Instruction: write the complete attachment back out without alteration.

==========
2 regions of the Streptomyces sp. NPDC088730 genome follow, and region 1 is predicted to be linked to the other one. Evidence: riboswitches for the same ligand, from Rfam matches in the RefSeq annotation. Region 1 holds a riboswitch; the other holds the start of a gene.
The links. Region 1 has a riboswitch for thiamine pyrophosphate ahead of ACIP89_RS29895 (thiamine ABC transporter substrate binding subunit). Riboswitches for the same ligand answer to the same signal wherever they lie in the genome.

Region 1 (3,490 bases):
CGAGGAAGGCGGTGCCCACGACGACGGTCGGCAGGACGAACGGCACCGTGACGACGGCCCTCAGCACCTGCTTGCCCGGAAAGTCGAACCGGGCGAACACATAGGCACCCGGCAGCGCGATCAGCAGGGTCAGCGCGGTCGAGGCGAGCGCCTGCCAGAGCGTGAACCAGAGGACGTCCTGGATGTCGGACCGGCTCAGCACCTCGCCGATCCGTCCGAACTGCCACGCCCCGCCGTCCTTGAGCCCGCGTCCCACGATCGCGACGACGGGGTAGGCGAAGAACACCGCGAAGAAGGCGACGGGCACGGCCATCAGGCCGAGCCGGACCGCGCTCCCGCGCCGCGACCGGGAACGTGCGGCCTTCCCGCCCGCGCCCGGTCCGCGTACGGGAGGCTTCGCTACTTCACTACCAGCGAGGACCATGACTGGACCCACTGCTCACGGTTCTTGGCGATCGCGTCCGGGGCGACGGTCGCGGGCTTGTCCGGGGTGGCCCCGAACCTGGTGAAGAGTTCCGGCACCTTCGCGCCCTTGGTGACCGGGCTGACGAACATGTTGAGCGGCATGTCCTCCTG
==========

2 regions of the Streptomyces sp. NPDC088730 genome follow, and region 1 is predicted to be linked to the other one. Evidence: riboswitches for the same ligand, from Rfam matches in the RefSeq annotation. Region 1 holds a riboswitch; the other holds the start of a gene.
The links. Region 1 has a riboswitch for thiamine pyrophosphate ahead of ACIP89_RS29895 (thiamine ABC transporter substrate binding subunit). Riboswitches for the same ligand answer to the same signal wherever they lie in the genome.

Region 1 (3,490 bases):
CGAGGAAGGCGGTGCCCACGACGACGGTCGGCAGGACGAACGGCACCGTGACGACGGCCCTCAGCACCTGCTTGCCCGGAAAGTCGAACCGGGCGAACACATAGGCACCCGGCAGCGCGATCAGCAGGGTCAGCGCGGTCGAGGCGAGCGCCTGCCAGAGCGTGAACCAGAGGACGTCCTGGATGTCGGACCGGCTCAGCACCTCGCCGATCCGTCCGAACTGCCACGCCCCGCCGTCCTTGAGCCCGCGTCCCACGATCGCGACGACGGGGTAGGCGAAGAACACCGCGAAGAAGGCGACGGGCACGGCCATCAGGCCGAGCCGGACCGCGCTCCCGCGCCGCGACCGGGAACGTGCGGCCTTCCCGCCCGCGCCCGGTCCGCGTACGGGAGGCTTCGCTACTTCACTACCAGCGAGGACCATGACTGGACCCACTGCTCACGGTTCTTGGCGATCGCGTCCGGGGCGACGGTCGCGGGCTTGTCCGGGGTGGCCCCGAACCTGGTGAAGAGTTCCGGCACCTTCGCGCCCTTGGTGACCGGGCTGACGAACATGTTGAGCGGCATGTCCTCCTG